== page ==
State law now requires that 50% of a teacher's evaluation be based on student performance and 50% on the observation of his/her classroom professional practices. Yet some principals are being told that their observation score should be generally in line with the VAM score or the Student Learning Target score. Also there is an assumption by some individuals that teacher evaluation scores should correlate to their school's performance score. In other words, it is expected by some that more teachers in low SPS schools will get an “ineffective” rating while those in high SPS schools will get the best teacher ratings. I believe that such expectations are contrary to state law.

In my discussions with teachers and principals I keep hearing that some school systems somehow expect principals to adjust their observation score for a teacher to make it compatible to the projected VAM score of the teacher. My research indicates that such a practice may already be occurring in other states. One such system is the Houston Independent School District. I believe there are serious problems with this approach. I believe that such an adjustment may be unethical and in violation of Act 54. Here is my reasoning:

Let us first assume that the Charlotte Danielson teacher observation rubric which was adapted for Louisiana is a valid method of measuring teacher performance. Let us also assume that on the average, the practices of effective teaching being measured by the rubric will produce generally better student learning outcomes. However, neither of these assumptions are justification for a principal adjusting the score he/she is assigning on the observation component to line up with the VAM score. The reason is simple: All of the teacher observations are done prior to receiving the final data on the teacher's VAM score. Either the principal observed the components of effective teaching in the classroom of a particular teacher or he/she did not observe these components. Also, the principal is required to document the professional practices of the teacher in the classroom. Either they happened or they did not. I believe it is wrong for the principal to adjust the observation to match what is believed to be the VAM score. If that was the intent of the legislature, there would be no need for the observation portion of the evaluation. Just base all teacher evaluations strictly on VAM or on the attainment of SLTs.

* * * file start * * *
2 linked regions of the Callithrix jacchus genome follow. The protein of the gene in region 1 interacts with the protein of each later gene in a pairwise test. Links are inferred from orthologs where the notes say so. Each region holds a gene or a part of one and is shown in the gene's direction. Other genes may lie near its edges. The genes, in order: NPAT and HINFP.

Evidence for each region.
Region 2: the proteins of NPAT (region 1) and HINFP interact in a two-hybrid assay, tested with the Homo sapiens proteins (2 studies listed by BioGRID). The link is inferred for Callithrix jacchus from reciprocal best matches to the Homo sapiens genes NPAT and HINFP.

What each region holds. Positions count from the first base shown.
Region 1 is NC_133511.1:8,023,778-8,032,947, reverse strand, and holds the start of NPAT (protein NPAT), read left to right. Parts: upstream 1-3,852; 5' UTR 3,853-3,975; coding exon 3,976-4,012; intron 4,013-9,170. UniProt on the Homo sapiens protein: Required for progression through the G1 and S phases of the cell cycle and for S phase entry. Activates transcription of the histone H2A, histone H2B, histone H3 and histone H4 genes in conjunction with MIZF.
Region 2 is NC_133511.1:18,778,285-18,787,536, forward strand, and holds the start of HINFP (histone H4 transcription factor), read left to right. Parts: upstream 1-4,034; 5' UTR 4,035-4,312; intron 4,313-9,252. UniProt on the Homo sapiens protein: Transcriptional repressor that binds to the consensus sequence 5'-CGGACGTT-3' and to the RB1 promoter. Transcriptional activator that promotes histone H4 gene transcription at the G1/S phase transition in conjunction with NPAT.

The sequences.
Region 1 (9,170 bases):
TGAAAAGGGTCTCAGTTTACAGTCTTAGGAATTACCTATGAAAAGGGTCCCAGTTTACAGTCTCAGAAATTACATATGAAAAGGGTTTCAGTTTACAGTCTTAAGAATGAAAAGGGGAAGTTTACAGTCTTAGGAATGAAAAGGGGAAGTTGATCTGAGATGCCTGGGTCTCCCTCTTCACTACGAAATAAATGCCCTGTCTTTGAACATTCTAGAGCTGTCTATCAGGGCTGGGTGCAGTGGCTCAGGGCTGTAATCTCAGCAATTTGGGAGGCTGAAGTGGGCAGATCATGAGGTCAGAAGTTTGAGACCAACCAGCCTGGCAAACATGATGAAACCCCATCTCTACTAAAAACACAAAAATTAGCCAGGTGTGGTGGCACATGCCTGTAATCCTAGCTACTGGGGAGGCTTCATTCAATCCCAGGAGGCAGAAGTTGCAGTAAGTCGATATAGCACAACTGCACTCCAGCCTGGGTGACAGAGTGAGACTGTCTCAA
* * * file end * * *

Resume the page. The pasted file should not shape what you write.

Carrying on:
Even more indefensible, is the idea that teachers who are teaching in a low SPS school should automatically get low evaluation scores. The evaluation system is supposed to be designed to give teachers who teach in all schools an equal chance to get a good evaluation. VAM is designed to take into account the past learning history and the challenges faced by each student in adding to his knowledge base. The same could be said of SLTs. Therefore it is wrong to conclude that most or even many teachers in a low SPS school will score poorly on the evaluation system in any particular year. It is theoretically possible for the majority of teachers in a low performing school to get a good rating on the teacher evaluation system in a particular year. Again, either the evaluator has observed the proper professional practices by the teacher or he/she did not. The observation score should not be twisted to match some preconceived notion that teachers in low SPS schools are generally bad teachers.

In one of my previous posts on this blog I stated that I thought the LDOE guidelines allowed a teacher's observation score to be adjusted to match better with the VAM. But I was not certain of this conclusion, so I posed a question using an email to the COMPASS team at the DOE. The following is my question along with the answer I got from the DOE. Based on this response from LDOE, I stand corrected. The teacher's observation score cannot be adjusted to match the VAM or the SLTs.